Saiga Antelope - Asian Big-Snout Steppe Wanderer
With buggy eyes and a peculiar snout the saiga antelope has a face only a mother could love. This fleshy, humped nose is well suited for the cold and dusty environment. They used to inhabit vast portions of the northern Eurasian continent and North America as well but they have been put on the critically endangered species list because there are not many left in the world. Nowadays they are mainly found in Mongolia and Kazakhstan.
They are animals that stick together in herds and are known to eat many different types of plants. One strange thing is that they can eat poisonous plants that other animals would turn their heads away from. They will frolic in the rivers and sometimes travel many miles but they don’t like to climb steep and rocky hills. They prefer this flat territory so they can run (on their skinny legs) from danger. They have mostly white winter coats. They mate usually during the fall months and the females give birth in the spring time. They have been known to give birth to either one or two fouls as a time.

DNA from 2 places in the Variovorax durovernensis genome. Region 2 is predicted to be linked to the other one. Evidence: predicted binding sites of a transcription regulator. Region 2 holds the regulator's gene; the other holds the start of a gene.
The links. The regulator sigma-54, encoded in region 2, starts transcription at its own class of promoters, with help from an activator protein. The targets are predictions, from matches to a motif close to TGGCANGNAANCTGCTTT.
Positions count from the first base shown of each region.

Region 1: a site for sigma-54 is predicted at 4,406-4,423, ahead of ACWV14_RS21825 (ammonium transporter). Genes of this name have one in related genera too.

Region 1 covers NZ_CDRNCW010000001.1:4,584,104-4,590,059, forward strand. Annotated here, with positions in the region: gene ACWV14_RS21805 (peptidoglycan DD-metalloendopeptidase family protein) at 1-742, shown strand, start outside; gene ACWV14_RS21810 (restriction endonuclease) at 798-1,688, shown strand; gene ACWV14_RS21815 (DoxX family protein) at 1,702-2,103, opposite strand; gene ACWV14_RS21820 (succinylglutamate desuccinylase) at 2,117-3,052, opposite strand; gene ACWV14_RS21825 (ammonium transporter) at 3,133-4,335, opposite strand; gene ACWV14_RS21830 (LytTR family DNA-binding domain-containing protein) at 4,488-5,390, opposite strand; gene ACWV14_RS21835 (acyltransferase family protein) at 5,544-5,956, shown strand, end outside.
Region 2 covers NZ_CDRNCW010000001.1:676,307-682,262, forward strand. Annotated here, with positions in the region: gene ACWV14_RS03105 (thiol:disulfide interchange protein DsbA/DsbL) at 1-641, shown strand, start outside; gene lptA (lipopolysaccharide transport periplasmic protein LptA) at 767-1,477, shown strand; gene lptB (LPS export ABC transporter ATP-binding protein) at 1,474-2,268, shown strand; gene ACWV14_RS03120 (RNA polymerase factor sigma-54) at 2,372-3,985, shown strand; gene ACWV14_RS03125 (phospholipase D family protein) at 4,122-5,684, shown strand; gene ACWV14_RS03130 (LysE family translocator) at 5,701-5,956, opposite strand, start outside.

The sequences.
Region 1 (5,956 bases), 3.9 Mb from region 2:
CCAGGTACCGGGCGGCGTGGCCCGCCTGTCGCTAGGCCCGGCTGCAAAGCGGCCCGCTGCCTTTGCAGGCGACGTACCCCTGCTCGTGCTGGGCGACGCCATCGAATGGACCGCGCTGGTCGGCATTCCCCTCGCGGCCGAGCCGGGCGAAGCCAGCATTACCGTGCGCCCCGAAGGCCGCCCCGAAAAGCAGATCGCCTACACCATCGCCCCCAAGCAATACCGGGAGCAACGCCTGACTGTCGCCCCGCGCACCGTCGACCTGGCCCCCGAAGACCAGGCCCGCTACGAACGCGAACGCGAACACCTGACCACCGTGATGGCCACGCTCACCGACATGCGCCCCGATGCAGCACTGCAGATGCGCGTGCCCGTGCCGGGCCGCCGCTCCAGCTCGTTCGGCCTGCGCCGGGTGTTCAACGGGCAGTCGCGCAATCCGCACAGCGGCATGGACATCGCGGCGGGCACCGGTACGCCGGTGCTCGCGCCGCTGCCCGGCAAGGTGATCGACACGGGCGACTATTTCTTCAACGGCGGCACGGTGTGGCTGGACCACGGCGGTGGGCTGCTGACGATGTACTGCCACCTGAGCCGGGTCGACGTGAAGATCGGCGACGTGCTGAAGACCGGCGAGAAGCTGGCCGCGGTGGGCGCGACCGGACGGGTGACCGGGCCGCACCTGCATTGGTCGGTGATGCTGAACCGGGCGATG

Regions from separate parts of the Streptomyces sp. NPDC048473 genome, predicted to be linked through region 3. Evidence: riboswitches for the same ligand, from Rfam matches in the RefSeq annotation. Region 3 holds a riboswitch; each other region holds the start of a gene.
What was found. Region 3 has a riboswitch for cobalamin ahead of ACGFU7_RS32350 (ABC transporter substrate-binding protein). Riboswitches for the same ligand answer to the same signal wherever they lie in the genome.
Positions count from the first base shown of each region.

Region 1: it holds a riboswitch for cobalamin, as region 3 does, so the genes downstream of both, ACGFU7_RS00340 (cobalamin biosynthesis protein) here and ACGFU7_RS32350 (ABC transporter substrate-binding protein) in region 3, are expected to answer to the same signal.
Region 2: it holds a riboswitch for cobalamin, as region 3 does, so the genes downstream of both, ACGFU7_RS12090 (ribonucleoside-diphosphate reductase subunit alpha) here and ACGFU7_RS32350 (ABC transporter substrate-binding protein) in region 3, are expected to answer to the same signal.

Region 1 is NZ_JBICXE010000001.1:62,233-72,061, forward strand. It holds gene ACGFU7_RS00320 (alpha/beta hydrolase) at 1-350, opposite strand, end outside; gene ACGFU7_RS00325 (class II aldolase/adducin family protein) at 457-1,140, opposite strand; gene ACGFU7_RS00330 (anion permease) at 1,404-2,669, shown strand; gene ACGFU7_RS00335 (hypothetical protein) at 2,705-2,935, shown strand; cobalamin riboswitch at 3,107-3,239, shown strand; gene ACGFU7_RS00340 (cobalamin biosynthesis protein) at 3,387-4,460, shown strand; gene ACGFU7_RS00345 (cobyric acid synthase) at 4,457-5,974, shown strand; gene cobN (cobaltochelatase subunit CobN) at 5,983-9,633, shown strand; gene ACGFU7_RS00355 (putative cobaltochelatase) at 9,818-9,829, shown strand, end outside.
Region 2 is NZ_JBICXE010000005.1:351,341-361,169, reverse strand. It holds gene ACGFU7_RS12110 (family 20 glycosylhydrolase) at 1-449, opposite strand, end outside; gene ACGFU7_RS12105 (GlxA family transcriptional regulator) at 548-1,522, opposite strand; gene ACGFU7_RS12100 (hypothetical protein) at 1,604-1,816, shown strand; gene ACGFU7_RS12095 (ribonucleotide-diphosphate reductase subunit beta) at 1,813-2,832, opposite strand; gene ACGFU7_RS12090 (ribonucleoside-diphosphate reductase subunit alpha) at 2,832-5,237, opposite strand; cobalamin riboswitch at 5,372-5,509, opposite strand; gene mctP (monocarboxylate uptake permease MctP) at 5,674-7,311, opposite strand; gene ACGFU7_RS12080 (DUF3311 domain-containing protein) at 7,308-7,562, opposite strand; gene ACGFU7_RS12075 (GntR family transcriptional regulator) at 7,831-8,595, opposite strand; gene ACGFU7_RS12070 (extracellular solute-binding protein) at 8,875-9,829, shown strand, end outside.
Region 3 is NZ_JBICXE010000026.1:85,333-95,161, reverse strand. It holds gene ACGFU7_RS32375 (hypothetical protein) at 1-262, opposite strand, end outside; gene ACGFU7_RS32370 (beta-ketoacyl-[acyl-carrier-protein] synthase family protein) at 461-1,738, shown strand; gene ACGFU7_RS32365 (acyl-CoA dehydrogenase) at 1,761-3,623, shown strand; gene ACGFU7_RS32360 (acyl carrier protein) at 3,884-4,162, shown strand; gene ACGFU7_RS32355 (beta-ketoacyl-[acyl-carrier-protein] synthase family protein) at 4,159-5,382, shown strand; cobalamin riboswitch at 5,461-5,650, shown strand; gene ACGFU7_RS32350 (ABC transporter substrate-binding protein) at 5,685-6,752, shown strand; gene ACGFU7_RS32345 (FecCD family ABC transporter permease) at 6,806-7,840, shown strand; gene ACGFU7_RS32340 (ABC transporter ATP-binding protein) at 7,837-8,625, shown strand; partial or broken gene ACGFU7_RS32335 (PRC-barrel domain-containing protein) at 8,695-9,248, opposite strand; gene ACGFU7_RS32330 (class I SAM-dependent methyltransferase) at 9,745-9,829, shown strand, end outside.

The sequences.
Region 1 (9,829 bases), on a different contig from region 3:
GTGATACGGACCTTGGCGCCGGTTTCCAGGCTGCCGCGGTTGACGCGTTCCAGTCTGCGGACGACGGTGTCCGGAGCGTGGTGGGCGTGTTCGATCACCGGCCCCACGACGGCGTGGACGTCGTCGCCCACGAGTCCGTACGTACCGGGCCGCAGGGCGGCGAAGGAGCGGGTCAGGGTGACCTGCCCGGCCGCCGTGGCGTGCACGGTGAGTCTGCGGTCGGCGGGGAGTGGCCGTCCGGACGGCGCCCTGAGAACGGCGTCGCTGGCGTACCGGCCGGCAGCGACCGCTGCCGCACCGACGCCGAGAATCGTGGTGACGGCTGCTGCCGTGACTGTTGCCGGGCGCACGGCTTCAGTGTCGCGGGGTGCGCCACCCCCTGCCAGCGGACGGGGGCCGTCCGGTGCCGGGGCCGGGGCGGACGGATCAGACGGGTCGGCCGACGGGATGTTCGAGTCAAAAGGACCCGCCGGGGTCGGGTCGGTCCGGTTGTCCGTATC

One of the things that contributes to their being on the endangered species list is the fact that they only live six to ten years. This does not give them a long time to have the opportunity to mate and reproduce. As with most animals, the males tend to be larger and they are the ones that carry horns on their heads. Unfortunately for them, their nice, waxy, pink, ribbed horns are the other factor that is probably the biggest cause of the decline in their numbers. This is because hunting for their horns for use as Chinese medicine is common although it has been illegal for quite some time. The population has declined almost ninety five percent in fifteen years. On top of that, the poor beasts where struck with an infectious disease plague that took out a big portion of some of the herds a few years ago.